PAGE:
USask College of Nursing Expands Nursing Education in Saskatchewan

Public Submission

By Kylie Kelso, Senior Marketing and Communications Specialist, University of Saskatchewan College of Nursing

Since 2012, the University of Saskatchewan (USask) College of Nursing has been offering the Bachelor of Science in Nursing (BSN) program at various locations throughout Saskatchewan. At the end of 2023, USask Nursing announced the addition of two distributed nursing sites – Lloydminster and North Battleford.

Beginning September 2024, students interested in taking the BSN program will be able to complete their entire degree at USask campuses in Saskatoon and Prince Albert or at nursing sites in La Ronge, Île-à-la-Crosse, Yorkton, Lloydminster, and North Battleford.

The University of Saskatchewan College of Nursing offers the Bachelor of Science in Nursing program at seven locations throughout Saskatchewan.

“We have listened to the residents of Saskatchewan and expanded to locations in the province where students previously could not access our BSN program,” said USask College of Nursing dean Dr. Solina Richter (DCur). “It is important our program offering is inclusive of rural areas of the province that have been previously underserved.”

The College of Nursing Learn Where You Live model has proven to be successful at distributed sites in La Ronge, Île-à-la-Crosse, and Yorkton. Since the first students entered the BSN program in La Ronge and Île-à-la-Crosse in September 2012, 66 nursing students have completed their degree in northern Saskatchewan. Since starting the program in Yorkton in 2014, 81 students have graduated.

When nursing students complete their degree in their community, the majority of graduates stay and practice there. Our northern communities need northern nurses, who are familiar with the culture and people. Saskatchewan has a large Indigenous population, particularly in northern Saskatchewan.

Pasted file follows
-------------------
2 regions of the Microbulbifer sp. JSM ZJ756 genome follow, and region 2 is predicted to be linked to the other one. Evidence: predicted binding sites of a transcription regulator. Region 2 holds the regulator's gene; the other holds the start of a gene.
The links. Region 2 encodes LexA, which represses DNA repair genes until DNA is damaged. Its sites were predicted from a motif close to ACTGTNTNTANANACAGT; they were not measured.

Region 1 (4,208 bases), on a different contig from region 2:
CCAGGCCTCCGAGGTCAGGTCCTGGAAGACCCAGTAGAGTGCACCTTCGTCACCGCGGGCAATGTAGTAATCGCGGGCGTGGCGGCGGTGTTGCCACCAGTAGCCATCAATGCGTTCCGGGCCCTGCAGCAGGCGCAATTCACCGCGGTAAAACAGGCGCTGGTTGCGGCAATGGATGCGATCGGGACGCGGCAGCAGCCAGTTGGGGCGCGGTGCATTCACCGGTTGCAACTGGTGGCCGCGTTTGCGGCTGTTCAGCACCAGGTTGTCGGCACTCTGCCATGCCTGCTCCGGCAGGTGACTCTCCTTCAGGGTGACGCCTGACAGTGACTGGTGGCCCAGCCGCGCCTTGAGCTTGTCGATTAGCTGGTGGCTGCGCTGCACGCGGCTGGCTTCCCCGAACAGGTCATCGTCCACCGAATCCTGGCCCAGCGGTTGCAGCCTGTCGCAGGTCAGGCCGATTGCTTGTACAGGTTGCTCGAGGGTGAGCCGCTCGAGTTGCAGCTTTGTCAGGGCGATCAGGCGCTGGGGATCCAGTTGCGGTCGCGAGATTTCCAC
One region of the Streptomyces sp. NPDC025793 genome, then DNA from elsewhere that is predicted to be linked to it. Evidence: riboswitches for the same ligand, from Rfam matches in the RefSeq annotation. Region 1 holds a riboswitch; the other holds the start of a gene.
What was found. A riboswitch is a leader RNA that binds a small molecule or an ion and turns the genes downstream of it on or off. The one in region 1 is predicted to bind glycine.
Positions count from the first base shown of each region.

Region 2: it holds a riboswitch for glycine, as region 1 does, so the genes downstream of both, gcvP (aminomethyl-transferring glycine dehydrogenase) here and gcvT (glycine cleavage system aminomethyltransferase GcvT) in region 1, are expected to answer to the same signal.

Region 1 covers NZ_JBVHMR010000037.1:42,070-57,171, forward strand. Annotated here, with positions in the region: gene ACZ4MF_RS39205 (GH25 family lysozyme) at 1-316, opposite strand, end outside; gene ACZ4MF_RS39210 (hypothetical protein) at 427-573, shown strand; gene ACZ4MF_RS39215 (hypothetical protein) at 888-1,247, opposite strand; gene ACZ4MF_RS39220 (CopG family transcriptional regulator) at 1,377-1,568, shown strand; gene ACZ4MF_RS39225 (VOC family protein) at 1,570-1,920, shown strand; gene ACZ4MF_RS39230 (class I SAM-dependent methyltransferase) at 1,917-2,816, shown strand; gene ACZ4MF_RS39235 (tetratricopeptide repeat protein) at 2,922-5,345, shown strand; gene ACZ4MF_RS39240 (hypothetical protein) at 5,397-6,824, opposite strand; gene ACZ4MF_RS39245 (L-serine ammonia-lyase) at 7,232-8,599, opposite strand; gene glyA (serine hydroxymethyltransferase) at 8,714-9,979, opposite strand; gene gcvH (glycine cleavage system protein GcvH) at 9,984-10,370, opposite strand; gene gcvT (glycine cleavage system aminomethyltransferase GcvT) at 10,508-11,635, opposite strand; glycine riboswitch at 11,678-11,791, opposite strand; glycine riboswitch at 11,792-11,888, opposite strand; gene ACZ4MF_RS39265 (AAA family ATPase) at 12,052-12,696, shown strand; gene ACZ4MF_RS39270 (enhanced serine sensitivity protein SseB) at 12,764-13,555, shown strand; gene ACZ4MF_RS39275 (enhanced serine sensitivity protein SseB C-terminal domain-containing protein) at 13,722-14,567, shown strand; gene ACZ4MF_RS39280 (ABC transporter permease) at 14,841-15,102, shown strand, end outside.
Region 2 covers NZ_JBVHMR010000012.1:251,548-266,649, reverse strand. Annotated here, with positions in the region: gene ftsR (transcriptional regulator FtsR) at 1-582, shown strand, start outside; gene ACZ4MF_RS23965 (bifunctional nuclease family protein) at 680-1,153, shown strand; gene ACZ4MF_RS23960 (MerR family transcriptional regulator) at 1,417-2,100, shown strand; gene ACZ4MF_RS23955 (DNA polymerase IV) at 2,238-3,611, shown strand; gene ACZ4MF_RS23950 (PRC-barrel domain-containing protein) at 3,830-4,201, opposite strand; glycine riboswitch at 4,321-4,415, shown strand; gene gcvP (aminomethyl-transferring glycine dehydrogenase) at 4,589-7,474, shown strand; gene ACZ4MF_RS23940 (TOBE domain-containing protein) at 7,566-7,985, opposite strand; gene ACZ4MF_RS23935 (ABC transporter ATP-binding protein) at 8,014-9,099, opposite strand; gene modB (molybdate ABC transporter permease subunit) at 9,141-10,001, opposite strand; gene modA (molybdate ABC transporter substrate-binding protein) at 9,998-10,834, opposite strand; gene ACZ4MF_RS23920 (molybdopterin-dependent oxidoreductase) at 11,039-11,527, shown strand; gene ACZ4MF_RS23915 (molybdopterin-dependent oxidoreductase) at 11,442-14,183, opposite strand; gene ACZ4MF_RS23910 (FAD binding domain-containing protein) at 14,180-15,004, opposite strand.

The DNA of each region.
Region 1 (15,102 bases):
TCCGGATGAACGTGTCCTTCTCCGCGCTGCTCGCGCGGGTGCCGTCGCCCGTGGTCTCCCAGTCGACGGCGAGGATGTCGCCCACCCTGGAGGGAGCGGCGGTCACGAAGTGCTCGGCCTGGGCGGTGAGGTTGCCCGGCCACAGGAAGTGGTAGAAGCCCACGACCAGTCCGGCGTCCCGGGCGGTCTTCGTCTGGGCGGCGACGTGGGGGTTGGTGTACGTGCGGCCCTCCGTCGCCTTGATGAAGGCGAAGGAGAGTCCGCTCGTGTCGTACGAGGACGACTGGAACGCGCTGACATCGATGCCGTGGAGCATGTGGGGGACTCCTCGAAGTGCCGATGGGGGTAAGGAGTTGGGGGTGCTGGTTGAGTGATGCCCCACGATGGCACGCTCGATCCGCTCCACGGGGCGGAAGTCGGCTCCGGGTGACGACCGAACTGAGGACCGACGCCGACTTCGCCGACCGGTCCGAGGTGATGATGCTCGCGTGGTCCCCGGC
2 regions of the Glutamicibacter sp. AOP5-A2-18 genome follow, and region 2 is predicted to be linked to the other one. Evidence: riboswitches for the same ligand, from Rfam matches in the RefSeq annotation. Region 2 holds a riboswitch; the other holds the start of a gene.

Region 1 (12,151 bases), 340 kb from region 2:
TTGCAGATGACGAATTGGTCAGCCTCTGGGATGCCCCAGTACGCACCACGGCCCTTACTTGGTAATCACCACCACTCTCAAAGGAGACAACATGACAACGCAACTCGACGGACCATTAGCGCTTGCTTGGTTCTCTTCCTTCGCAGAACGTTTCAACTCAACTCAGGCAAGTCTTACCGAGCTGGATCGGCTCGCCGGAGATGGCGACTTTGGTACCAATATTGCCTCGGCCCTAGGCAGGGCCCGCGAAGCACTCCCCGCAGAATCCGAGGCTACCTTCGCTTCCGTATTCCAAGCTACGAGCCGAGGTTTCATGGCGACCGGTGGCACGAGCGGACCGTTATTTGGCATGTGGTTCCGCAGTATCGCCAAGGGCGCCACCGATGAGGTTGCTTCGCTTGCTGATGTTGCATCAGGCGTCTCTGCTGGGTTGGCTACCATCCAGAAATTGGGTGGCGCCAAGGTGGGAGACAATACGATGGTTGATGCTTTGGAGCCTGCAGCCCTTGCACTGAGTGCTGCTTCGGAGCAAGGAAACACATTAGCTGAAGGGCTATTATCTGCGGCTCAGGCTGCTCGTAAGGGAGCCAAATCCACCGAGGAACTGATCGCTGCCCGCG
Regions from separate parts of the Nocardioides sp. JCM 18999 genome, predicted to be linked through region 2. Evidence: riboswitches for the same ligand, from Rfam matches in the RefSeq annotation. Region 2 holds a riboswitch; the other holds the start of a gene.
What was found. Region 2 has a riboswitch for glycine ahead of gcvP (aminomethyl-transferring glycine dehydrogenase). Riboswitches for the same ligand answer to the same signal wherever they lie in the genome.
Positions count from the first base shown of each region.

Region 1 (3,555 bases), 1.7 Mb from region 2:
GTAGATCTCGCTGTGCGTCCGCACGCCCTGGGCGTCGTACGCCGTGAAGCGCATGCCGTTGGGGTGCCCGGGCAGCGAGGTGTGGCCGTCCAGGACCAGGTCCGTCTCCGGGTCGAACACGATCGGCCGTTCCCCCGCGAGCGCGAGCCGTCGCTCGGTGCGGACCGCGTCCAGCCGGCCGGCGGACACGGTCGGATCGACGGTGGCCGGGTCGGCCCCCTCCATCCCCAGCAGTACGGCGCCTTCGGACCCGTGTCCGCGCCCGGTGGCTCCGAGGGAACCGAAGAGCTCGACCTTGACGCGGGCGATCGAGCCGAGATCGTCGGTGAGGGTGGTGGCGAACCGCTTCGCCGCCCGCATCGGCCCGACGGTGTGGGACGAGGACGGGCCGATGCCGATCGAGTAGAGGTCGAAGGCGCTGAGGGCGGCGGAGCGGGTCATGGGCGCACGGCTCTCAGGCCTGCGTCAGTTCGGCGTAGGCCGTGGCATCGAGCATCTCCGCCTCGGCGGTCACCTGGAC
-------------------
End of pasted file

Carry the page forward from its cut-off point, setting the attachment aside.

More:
“In order to provide quality nursing care, we must actively contribute to a representative nursing workforce that is responsive to the needs of the province,” said Dr. Richter.

“We have a long history of Indigenous student success and are recognized as having the highest number of self-declared Indigenous nursing students in the country. 16.6% of seats in the BSN program are reserved for Indigenous applicants.”

By expanding to Lloydminster and North Battleford, the College of Nursing aims to ensure all students in Saskatchewan have access to registered nursing education. When these students complete their nursing degree, they will help to fill unmet registered nursing workforce needs in northwest Saskatchewan.

 “By offering the BSN program at our distributed nursing sites, we are giving students the opportunity to learn where they live in La Ronge, Île-à-la-Crosse, Yorkton, Lloydminster, and North Battleford,” adds Dr. Richter.

“We are decreasing the likelihood of these rural and remote communities experiencing a registered nursing shortage, as the students who complete their nursing education in these communities, will likely practice in the community once licensed.”

The USask BSN is a 1+3 program. Students take their pre-professional year at USask campuses in Saskatoon and Prince Albert, at the University of Regina, or at a number of regional colleges throughout the province. The remaining three years are completed through the College of Nursing in Saskatoon (USask Campus), Prince Albert (USask Prince Albert Campus), La Ronge orÎle-à-la-Crosse (Northlands College), Yorkton (Suncrest College), Lloydminster (Lakeland College), and North Battleford (North West College).

For more information on the University of Saskatchewan College of Nursing, please visit

Health and Education